Note that quotation marks do not alter the normal rules of punctuation. Observe the same rules of grammar and punctuation that you would if there were no quotation marks in the sentence! For example, do not splice together two independent clauses with a comma, even if there are quotations around the second one!

Incorrect:
Augustine praised his mother’s character, “she was brought up in modesty and sobriety.”1

Correct:
Augustine praised his mother’s character, recalling that “she was brought up in modesty and sobriety.”1

For longer quotations, use indentation: If the quotation is a long passage of more than 3 lines (or about 30 words), make it a block quotation: indent it by half an inch from both left and right margins, and omit the quotation marks.

Correct use of block quotations:
Edward Gibbon memorably summarized religious belief in first-century Rome as a mixture of superstition and skepticism:

The various modes of worship, which prevailed in the Roman world, were all considered by the people, as equally true; by the philosopher, as equally false; and by the magistrate, as equally useful.1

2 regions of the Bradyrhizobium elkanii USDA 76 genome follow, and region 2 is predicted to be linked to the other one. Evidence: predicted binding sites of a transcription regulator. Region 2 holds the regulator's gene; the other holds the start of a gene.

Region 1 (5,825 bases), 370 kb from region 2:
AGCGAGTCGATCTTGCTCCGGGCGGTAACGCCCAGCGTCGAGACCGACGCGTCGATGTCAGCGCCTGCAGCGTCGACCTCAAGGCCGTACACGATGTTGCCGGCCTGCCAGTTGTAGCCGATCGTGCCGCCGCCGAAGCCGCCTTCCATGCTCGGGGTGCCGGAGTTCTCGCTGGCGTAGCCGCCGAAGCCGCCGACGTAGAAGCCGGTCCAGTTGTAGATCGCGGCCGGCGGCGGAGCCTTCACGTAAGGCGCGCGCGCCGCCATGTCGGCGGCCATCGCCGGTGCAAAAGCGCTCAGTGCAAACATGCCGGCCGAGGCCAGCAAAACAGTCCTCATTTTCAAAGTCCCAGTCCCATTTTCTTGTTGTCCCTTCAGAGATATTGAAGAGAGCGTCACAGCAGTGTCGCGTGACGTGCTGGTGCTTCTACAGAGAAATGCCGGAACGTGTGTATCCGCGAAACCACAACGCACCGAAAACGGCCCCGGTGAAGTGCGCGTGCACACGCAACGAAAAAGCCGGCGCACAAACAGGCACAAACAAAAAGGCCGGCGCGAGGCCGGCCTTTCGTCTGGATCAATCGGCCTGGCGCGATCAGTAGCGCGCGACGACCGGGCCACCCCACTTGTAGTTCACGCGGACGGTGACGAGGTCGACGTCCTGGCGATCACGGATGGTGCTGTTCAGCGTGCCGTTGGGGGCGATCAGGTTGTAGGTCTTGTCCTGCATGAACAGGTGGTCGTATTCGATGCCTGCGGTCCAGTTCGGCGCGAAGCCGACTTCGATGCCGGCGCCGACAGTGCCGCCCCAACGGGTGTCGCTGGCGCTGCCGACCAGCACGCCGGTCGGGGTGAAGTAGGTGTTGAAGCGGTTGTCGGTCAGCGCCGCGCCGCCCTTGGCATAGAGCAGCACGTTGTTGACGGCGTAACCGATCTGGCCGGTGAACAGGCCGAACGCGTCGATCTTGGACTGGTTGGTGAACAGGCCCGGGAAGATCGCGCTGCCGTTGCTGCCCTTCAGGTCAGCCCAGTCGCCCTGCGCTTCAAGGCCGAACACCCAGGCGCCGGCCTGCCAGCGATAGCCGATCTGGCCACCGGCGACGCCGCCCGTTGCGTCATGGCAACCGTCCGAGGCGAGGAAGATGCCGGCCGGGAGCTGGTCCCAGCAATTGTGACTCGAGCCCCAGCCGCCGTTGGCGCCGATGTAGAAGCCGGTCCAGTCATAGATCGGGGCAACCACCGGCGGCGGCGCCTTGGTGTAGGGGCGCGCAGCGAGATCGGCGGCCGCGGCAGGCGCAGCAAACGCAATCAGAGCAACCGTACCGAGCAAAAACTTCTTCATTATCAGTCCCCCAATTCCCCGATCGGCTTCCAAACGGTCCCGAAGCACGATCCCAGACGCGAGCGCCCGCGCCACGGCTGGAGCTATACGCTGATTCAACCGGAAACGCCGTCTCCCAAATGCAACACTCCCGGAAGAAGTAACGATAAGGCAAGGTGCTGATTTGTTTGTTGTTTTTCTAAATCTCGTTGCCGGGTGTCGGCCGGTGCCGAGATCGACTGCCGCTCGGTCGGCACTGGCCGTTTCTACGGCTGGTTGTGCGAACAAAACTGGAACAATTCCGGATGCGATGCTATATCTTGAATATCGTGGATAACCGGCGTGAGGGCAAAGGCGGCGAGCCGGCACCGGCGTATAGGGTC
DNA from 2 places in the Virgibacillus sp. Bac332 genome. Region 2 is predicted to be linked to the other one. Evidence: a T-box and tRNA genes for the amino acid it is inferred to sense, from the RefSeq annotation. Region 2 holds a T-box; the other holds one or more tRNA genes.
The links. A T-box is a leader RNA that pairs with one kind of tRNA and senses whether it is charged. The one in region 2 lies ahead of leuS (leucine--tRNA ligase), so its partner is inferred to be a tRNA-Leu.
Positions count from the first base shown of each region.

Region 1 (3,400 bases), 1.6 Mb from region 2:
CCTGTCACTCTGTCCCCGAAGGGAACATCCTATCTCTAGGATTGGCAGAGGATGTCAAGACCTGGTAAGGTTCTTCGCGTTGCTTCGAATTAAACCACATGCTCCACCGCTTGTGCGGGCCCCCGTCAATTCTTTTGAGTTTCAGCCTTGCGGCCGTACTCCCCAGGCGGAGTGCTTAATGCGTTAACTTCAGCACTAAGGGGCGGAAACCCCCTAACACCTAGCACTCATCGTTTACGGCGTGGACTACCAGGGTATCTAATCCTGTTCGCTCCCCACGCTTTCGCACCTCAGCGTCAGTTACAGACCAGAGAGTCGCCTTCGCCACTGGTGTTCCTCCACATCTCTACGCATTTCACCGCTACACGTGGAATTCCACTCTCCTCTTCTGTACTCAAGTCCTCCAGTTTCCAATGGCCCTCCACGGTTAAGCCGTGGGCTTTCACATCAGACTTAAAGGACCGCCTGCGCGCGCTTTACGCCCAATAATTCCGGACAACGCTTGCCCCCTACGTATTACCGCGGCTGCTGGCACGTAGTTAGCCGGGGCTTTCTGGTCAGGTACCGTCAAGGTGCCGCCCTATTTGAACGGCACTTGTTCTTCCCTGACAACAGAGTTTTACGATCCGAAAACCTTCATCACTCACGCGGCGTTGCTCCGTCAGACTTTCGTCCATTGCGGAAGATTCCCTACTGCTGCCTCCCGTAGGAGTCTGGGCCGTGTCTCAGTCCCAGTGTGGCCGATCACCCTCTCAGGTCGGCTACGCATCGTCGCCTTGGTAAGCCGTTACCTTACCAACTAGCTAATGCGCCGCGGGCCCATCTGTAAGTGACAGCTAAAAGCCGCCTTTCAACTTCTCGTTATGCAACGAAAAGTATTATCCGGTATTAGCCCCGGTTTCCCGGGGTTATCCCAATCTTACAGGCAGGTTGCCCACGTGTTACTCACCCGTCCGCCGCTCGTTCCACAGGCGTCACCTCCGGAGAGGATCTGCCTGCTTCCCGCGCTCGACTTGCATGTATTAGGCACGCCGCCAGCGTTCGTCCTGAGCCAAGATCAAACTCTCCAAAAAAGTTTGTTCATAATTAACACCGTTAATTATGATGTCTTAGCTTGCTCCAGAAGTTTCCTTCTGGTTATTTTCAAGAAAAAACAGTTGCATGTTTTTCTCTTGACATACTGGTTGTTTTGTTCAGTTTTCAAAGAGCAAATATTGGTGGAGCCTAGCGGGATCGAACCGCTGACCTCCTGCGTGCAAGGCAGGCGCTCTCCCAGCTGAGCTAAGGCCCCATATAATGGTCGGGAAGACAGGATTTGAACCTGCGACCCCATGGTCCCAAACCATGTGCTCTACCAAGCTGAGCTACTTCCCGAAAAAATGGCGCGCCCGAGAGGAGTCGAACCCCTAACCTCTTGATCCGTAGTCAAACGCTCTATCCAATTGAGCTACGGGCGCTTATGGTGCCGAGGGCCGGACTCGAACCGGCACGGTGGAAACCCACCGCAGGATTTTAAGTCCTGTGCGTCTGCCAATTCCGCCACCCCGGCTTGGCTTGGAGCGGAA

For advice on how to decide between block quotations and short quotations, see “How to Get Beyond the Block Quotation.”

2. Quotations must be accurate.

Every word and punctuation mark inside quotation marks (or inside an indented block quotation) must be exactly identical to the original text being quoted.

There are many good reasons for altering language, spelling, or punctuation within a direct quotation. You may want to add contextual information, change a verb tense to match the syntax of the surrounding sentence, correct spelling, or shorten a passage for brevity. This is fine, as long as you do not alter the meaning of the original (see above).

But whenever you change the text, even if you preserve the original meaning, you must indicate the change. Use square brackets [ ] to show where you have added or changed words, letters, or punctuation marks. Use elision marks (…) to show where you have omitted words, letters, or punctuation marks.

Here's an example: